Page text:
Despite the significant decrease in imports from the United Kingdom as a result of Brexit, Cypriot exports, mainly of dairy products, have remained at the same levels, said the Deputy Secretary-General of the Cyprus Chamber of Commerce Leonidas Paschalidis in an online conference organized by the Brexit Financial Media Way.
As explained at the conference, the problem with imports is the issue of documenting the origin of a product in order to avoid the imposition of import duties under the UK-EU trade agreement. Cypriot exports do not face such a problem as the origin is documented. At the same time, Cypriot importers seem to have replaced imports from the United Kingdom with imports from other European countries, such as the Netherlands and Italy.
"Based on the latest data, until the end of September 2021, we have observed a 43% decrease in imports on an annual basis," said Mr. Paschalidis, noting in particular that from €431 million, which was pre-pandemic imports (January - September 2019), imports in the corresponding period of 2021 fell to € 246 million.
At the same time, he added, exports have remained at about the same level. "I do not think that exports were affected because the products we export are mainly dairy products, such as halloumi, fruits, vegetables, and medicines. These products have no problem meeting the requirements for country of origin declarations, while imported goods do," he explained.
Mr. Paschalidis expressed the hope that Cypriot exports to the UK will not be affected in the future, as the British authorities will begin implementing controls and certifications in the food sector by 2022, which will mean more formalities.
Regarding imports, Mr. Paschalidis explained that the imposition of import VAT creates a liquidity problem in Cypriot companies, since they pay for the import, while they have to wait for the sale of the product in order to collect VAT and then make the settlement.
The UK has fallen to 7th place (from 3rd place) in terms of imports and we are seeing reductions in all products, he said.
He noted that imports from Italy increased by 44% and from the Netherlands by 18%. "It makes sense and it is expected because entrepreneurs want to work together and to do business as easily as possible, and when you are a member state it is much easier than doing business with a third country," he explained.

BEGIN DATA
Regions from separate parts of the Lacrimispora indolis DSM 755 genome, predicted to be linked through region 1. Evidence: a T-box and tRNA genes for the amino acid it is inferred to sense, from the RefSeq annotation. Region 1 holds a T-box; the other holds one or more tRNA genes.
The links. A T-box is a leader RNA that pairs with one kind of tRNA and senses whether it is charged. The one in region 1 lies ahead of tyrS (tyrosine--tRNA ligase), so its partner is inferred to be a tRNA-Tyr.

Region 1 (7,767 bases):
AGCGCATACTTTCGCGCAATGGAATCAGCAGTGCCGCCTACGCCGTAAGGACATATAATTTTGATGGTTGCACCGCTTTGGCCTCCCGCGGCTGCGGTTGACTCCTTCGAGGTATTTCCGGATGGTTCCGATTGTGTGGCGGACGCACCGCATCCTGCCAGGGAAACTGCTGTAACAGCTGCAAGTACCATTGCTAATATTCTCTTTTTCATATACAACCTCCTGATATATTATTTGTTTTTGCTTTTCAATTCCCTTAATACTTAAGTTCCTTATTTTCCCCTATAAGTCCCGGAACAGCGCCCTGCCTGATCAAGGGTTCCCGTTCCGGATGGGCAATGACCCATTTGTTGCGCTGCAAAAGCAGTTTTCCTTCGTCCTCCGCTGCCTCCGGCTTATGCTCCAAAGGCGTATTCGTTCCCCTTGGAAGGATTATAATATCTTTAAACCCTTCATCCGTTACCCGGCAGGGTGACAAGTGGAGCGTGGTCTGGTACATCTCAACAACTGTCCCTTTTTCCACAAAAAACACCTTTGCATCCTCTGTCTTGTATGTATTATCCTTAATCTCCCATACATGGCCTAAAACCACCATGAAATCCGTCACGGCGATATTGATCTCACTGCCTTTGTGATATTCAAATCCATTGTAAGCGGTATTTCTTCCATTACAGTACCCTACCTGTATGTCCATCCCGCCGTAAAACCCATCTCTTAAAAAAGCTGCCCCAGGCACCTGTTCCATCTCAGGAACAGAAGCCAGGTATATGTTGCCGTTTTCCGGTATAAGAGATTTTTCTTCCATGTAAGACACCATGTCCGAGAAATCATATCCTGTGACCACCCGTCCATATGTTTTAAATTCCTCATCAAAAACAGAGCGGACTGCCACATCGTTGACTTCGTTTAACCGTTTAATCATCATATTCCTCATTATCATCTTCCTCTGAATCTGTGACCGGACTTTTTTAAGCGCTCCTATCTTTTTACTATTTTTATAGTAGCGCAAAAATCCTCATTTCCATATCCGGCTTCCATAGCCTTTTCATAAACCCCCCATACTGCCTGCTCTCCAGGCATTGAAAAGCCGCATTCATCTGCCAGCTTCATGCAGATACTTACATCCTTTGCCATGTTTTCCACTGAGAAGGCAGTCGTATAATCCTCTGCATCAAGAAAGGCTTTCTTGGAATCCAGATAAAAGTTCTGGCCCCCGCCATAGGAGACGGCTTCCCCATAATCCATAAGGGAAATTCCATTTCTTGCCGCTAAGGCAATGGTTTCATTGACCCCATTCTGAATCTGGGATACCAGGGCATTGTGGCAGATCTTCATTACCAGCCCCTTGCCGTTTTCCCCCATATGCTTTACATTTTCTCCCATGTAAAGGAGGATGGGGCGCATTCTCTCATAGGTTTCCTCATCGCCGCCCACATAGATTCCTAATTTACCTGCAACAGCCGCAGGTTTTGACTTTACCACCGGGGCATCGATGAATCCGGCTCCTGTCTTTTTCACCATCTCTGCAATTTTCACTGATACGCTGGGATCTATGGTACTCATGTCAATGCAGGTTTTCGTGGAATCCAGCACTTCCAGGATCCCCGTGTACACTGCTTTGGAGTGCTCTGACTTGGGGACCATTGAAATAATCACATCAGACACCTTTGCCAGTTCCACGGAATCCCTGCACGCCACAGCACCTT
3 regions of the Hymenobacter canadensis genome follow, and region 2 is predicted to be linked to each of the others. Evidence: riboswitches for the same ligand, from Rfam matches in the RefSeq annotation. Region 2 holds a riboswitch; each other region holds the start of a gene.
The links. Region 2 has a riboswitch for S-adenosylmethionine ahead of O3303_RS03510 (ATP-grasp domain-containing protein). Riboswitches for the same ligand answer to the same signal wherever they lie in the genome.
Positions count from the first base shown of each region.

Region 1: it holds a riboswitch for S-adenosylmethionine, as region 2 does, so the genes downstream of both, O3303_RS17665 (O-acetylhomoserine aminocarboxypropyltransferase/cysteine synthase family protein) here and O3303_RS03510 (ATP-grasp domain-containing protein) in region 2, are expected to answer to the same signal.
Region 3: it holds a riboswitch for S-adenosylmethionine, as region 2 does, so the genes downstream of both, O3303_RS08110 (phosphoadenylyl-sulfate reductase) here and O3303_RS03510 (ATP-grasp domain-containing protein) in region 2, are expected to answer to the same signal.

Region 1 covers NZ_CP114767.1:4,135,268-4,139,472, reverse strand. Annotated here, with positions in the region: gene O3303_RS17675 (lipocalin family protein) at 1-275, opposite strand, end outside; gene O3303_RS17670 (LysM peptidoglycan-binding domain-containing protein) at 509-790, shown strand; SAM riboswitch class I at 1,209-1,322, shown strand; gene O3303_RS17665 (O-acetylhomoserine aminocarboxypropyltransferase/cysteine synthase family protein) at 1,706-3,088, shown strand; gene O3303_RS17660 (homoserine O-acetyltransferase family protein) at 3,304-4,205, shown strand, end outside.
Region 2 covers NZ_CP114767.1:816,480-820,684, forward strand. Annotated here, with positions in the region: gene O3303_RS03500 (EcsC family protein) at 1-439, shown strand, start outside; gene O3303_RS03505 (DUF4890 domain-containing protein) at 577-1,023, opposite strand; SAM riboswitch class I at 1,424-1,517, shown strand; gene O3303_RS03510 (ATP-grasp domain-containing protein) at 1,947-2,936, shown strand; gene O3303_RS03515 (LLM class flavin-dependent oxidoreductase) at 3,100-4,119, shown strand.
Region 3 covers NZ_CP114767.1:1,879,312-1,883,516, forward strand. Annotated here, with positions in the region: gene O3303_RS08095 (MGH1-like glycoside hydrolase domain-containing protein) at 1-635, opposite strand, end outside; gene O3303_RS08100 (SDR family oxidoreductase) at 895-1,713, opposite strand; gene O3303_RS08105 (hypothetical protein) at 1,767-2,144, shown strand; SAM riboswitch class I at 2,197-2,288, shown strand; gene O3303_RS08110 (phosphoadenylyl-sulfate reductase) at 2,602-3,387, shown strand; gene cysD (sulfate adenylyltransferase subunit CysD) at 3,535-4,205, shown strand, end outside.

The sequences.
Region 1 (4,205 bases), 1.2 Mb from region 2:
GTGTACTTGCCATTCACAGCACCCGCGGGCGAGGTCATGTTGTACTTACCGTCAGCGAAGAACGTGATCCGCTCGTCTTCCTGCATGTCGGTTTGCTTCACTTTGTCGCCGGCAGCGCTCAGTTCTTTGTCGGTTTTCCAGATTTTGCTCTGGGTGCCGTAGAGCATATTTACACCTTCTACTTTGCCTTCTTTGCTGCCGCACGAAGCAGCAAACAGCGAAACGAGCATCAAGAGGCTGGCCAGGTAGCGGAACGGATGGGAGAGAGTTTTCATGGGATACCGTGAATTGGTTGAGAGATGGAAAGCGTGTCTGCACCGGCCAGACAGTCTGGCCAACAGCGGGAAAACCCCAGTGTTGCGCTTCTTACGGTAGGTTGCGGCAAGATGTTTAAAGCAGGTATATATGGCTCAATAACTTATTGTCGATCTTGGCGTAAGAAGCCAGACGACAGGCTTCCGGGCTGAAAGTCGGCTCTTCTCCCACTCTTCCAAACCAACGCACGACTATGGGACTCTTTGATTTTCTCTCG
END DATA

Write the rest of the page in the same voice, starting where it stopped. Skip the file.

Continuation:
The problem with used cars
In her own speech, the Director of the Customs Department, Theodora Dimitriou, stated that Brexit led to an increase in the burden of the department and in post offices as well.
The volume of import declarations for goods imported from the UK increased by 24.7%, while the total number of export declarations for goods being sent to the UK in 2021 increased by 15.8%.
However, as she said, based on the experience gained, some distribution centers in the United Kingdom are considering the possibility of relocating or establishing subsidiaries in EU countries to alleviate the existing problems.
A significant problem arose in particular in the import of cars from the United Kingdom, which uses the same right-hand drive cars as Cyprus. The problem is that second-hand car importers can not submit a certificate of origin even for cars made in Europe, in order to avoid the payment of an import bond.
As Mrs. Dimitriou explained, cars made in Europe, which are transported and sold in a third country, are losing their EU 'origin' category.
"These are the problems that importers face. "There are no relevant documents that can be submitted to the Customs Department and, as a result, they are treated as third-country imports of which import duties and VAT must be imposed", she explained.
At the same time, according to Ms. Dimitriou, used cars that can be imported from the UK and accompanied by a certificate of origin are imported without payment of import duty because of the UK agreement with the EU, but are subject to VAT.
The same applies to used cars that are transported from European countries to Cyprus through a transshipment process. They will meet the re-import requirements which will exempt them from import duty but still be charged with import VAT.
"With regards to used vehicles which are sold and used for a long time in the United Kingdom, their identification as European cannot be substantiated and therefore an import duty and import VAT are imposed," she said.